Quest rant aside, do play this game. I've avoided spoilers, so turn off the lights, turn up the sound, and experience the game for yourself. Just remember to examine everything (the game does recognize proper shorthand, so just an "x" will do), and remember that the vocabulary is limited, and you should have no problems solving the game and enjoying one of the scariest IF titles out there.
Revision: I also wanted to add that this game must be played in the Quest client. Playing online causes issues with the multimedia, and the game will crash and fail to load audio properly. The Quest client also makes it much easier to browse other games authored in the engine, and is necessary for any game utilizing sound, so playing online is usually best avoided anyway. Cheers!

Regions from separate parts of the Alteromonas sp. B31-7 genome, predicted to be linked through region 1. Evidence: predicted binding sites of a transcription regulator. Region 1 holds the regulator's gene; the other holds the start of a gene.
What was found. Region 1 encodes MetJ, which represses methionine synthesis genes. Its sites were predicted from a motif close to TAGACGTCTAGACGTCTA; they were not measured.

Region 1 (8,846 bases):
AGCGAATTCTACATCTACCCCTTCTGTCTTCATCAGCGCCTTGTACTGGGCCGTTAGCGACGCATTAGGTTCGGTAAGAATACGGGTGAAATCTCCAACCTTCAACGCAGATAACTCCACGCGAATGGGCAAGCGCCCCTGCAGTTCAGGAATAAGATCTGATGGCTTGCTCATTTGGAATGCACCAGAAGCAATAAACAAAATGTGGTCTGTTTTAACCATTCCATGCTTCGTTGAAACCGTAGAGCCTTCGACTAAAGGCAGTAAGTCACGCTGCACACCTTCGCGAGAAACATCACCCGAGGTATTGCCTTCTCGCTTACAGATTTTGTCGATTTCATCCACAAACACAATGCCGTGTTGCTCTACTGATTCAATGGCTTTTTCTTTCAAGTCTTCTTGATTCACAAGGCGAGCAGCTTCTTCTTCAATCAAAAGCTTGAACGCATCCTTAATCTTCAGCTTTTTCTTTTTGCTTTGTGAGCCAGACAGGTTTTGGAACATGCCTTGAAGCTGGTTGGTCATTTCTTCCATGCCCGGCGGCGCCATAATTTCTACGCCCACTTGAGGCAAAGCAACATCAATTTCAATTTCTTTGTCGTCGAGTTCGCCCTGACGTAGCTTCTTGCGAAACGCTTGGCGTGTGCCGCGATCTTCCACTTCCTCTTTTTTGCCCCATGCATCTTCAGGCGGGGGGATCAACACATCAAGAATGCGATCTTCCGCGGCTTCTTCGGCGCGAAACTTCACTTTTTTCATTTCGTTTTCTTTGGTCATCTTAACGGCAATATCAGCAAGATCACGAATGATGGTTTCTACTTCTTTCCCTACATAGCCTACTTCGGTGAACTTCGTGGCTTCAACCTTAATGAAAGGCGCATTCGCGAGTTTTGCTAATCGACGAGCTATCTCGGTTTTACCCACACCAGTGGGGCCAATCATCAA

This game feels fresh despite being a surreal game with deeper-meaning imagery, an amnesiac protagonist, and a lab/medical setting, all of which are overused tropes.
But this game seems like something new anyway. It uses Quest and only requires the verbs USE, TAKE, LOOK, and directional commands. The parser is extremely fidgety if you try and do anything else. Even if you think you ought to do something else, you should not do something else.
Basically, you are alone in a symbolic hospital with a lot of dolls and blood and spiders, and you try to enter new areas. Near the end, there is an extended sequence of strong profanity. The whole game is pretty gory and/or disturbing.
This is one of those games that breaks all of the rules for 'good games' but gets an effect anyway. Worth trying if you like horror.